We use the term word lattice exclusively for both representations. in Microsoft Office Generate data matrix barcodes in Microsoft Office We use the term word lattice exclusively for both representations.

We use the term word lattice exclusively for both representations. generate, create data matrix barcode none on microsoft office projects SQL Server 2000/2005/2008/2012 Large Vocabulary Search Algorithms Figure 13.10 illustrates the general n-best/lattice search framework. Those KSs providing most constraints, at a lesser cost, are used first to generate the n-best list or word lattice.

The n-best list or word lattice is then passed to the rescoring module, which uses the remaining KSs to select the optimal path. You should note that the n-best and word-lattice generator sometimes involve several phases of search mechanisms to generate the n-best list or word lattice. Therefore, the whole search framework in Figure 13.

10 could involve several (> 2) phases of search mechanism. KS Set 1 KS Set 2. Speech Input N-Best or Lattice Generator N-Best list Rescoring Word Lattice Results Figure 13.10 N-best/latti Data Matrix barcode for None ce search framework. The most discriminant and inexpensive knowledge sources (KSs 1) are used first to generate the n-best/lattice.

The remaining knowledge sources (KSs 2, usually expensive to apply) are used in the rescoring phase to pick up the optimal solution [40].. Does the compact n-best o r word-lattice representation impose constraints on the complexity of the acoustic and language models applied during successive rescoring modules The word lattice can be expanded for higher-order language models and detailed context-dependent models, like inter-word triphone models. For example, to use higher-order language models for word lattice entails copying each word in the appropriate context of preceding words (in the trigram case, the two immediately preceding words). To use interword triphone models entails replacing the triphones for the beginning and ending phone of each word with appropriate interword triphones.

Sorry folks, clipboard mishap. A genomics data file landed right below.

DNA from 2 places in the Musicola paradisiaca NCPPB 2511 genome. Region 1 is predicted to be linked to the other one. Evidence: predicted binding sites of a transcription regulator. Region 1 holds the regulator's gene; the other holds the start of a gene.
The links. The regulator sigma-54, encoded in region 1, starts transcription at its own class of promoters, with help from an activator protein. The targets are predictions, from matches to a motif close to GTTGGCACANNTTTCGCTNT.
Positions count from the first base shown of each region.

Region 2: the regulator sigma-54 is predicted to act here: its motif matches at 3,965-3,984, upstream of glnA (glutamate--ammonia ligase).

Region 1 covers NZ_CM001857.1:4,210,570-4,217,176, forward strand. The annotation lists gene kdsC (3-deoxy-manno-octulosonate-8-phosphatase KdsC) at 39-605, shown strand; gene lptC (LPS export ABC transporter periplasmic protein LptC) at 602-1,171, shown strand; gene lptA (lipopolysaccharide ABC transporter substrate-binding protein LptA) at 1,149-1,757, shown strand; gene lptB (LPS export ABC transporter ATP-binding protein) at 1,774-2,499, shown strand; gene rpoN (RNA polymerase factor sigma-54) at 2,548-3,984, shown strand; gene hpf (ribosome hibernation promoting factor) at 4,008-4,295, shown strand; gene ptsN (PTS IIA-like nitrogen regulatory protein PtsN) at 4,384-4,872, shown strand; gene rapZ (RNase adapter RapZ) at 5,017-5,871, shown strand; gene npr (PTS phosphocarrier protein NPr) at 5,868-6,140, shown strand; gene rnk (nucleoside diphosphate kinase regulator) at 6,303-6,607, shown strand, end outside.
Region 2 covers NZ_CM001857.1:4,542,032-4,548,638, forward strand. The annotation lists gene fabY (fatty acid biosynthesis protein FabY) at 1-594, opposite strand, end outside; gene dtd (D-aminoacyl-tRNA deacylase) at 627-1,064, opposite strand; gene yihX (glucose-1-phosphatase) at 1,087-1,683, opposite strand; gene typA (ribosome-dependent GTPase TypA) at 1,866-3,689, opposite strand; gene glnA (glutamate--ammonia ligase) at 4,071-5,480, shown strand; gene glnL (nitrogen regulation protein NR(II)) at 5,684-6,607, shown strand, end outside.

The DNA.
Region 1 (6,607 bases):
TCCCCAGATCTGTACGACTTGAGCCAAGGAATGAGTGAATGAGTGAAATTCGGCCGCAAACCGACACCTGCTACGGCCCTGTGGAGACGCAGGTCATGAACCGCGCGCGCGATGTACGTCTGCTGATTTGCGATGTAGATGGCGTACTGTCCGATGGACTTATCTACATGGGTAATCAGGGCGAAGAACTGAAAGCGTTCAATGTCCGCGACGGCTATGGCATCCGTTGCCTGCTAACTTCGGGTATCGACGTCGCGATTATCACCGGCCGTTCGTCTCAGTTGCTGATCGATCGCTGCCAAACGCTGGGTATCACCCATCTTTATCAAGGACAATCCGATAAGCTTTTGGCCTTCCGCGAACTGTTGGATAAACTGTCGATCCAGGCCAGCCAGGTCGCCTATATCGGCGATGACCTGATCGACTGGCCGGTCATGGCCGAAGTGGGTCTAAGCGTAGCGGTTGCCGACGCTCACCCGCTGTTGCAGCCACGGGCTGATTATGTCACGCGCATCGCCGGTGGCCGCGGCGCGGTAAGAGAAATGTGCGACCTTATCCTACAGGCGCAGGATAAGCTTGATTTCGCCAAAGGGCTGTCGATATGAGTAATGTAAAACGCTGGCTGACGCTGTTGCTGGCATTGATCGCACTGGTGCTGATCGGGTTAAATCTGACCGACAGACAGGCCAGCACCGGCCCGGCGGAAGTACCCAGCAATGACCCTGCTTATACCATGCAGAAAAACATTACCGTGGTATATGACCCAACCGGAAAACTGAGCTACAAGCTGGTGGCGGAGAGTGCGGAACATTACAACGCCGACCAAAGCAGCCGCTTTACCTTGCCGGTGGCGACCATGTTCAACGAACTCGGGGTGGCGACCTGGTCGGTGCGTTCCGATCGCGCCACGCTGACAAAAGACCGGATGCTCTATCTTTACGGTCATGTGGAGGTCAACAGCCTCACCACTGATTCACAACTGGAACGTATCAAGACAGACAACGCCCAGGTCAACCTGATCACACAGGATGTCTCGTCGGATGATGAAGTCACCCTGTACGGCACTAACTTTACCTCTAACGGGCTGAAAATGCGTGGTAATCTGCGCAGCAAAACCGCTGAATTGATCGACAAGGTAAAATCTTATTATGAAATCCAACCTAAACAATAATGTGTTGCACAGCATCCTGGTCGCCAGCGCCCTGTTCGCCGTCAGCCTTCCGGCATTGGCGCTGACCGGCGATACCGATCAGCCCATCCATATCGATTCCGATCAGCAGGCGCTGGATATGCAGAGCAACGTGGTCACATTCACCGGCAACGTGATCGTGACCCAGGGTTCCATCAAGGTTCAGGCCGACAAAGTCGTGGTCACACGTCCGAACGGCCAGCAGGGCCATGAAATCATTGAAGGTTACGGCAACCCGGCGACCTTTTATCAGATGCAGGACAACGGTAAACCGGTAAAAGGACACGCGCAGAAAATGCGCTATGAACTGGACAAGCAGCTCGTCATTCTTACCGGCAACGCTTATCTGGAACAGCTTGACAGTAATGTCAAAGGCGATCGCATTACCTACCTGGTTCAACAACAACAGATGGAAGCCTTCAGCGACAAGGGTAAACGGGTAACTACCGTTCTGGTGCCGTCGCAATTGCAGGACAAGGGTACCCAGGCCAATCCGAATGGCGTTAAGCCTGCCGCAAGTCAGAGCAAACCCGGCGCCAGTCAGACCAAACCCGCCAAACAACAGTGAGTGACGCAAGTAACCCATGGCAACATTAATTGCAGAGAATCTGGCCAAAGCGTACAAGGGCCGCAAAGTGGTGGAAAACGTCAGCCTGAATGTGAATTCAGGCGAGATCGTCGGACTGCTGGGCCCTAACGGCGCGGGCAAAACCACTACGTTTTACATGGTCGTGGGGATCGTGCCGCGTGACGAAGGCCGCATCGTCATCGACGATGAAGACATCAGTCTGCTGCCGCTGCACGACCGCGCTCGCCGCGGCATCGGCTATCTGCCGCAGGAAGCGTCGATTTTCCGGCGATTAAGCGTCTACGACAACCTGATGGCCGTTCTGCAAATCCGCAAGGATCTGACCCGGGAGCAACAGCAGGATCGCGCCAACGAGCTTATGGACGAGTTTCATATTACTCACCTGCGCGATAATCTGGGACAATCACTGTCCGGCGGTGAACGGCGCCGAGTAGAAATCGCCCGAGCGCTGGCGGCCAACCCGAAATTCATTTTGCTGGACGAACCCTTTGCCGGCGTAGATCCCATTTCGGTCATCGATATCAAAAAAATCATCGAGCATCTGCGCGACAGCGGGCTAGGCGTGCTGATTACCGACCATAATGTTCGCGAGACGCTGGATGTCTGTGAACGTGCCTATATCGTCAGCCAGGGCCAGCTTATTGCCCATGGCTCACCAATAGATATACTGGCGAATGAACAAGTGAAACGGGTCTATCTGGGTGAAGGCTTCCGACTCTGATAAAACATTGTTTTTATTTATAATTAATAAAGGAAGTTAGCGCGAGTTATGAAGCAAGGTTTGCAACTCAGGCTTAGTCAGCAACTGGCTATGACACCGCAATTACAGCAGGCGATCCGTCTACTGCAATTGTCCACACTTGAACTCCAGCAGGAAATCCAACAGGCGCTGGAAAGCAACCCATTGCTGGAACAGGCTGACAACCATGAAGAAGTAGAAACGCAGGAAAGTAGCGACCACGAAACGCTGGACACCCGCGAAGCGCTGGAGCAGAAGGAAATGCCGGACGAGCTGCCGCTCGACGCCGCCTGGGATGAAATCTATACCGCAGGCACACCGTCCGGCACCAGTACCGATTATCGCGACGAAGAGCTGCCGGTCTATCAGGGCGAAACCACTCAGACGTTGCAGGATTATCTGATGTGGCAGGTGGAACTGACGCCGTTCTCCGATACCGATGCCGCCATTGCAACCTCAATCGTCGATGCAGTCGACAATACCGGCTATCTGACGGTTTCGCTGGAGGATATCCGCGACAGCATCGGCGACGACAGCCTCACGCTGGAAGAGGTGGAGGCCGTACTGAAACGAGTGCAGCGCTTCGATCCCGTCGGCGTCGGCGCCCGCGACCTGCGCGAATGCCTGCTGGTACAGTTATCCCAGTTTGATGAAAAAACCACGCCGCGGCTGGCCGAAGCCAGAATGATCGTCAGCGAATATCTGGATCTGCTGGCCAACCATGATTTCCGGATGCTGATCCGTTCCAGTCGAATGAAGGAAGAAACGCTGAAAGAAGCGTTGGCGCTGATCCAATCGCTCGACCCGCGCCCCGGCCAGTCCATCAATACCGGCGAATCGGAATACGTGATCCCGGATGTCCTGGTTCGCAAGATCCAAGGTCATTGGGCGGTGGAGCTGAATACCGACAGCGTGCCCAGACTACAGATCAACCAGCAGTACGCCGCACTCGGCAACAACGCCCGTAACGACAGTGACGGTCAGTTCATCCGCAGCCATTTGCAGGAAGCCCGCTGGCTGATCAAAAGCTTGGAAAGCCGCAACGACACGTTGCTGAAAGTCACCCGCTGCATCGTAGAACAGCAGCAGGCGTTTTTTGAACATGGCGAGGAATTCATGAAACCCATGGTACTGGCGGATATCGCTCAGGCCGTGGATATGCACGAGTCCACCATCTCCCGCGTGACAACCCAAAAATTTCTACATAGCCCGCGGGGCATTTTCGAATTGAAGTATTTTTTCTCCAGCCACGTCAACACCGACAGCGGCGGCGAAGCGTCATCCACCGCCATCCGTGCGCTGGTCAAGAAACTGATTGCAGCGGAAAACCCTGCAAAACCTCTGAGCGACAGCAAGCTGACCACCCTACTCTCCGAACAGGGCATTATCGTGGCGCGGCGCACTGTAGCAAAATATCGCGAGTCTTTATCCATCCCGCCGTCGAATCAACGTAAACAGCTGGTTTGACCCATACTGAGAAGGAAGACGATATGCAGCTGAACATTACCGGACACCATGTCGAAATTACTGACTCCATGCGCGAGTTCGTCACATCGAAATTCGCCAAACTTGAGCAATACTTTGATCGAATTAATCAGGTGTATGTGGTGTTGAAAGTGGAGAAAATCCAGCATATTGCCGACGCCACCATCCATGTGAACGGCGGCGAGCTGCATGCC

The expanded lattice can then be used with detailed acoustic and language models. For example, Murveit et al. [30] report this can achieve trigram search without exploring the enormous trigram search space.

. The Exact N-best Algorithm Stack decoding is the cho ice of generating n-best candidates because of its best-first principle. We can keep it generating results until it finds n complete paths; these n complete sentences form the n-best list. However, this algorithm usually cannot generate the n best candidates efficiently.

The efficient n-best algorithm for time-synchronous Viterbi search was first introduced by Schwartz and Chow [39]. It is a simple extension of time-synchronous Viterbi search. The fundamental idea is to maintain separate records for paths with distinct histories.

The history is defined as the whole word sequence up to the current time t and word w. This exact n-best algorithm is also called sentence-dependent n-best algorithm. When two or more paths come to the same state at the same time, paths having the same history are merged and their probabilities are summed together; otherwise only the n best.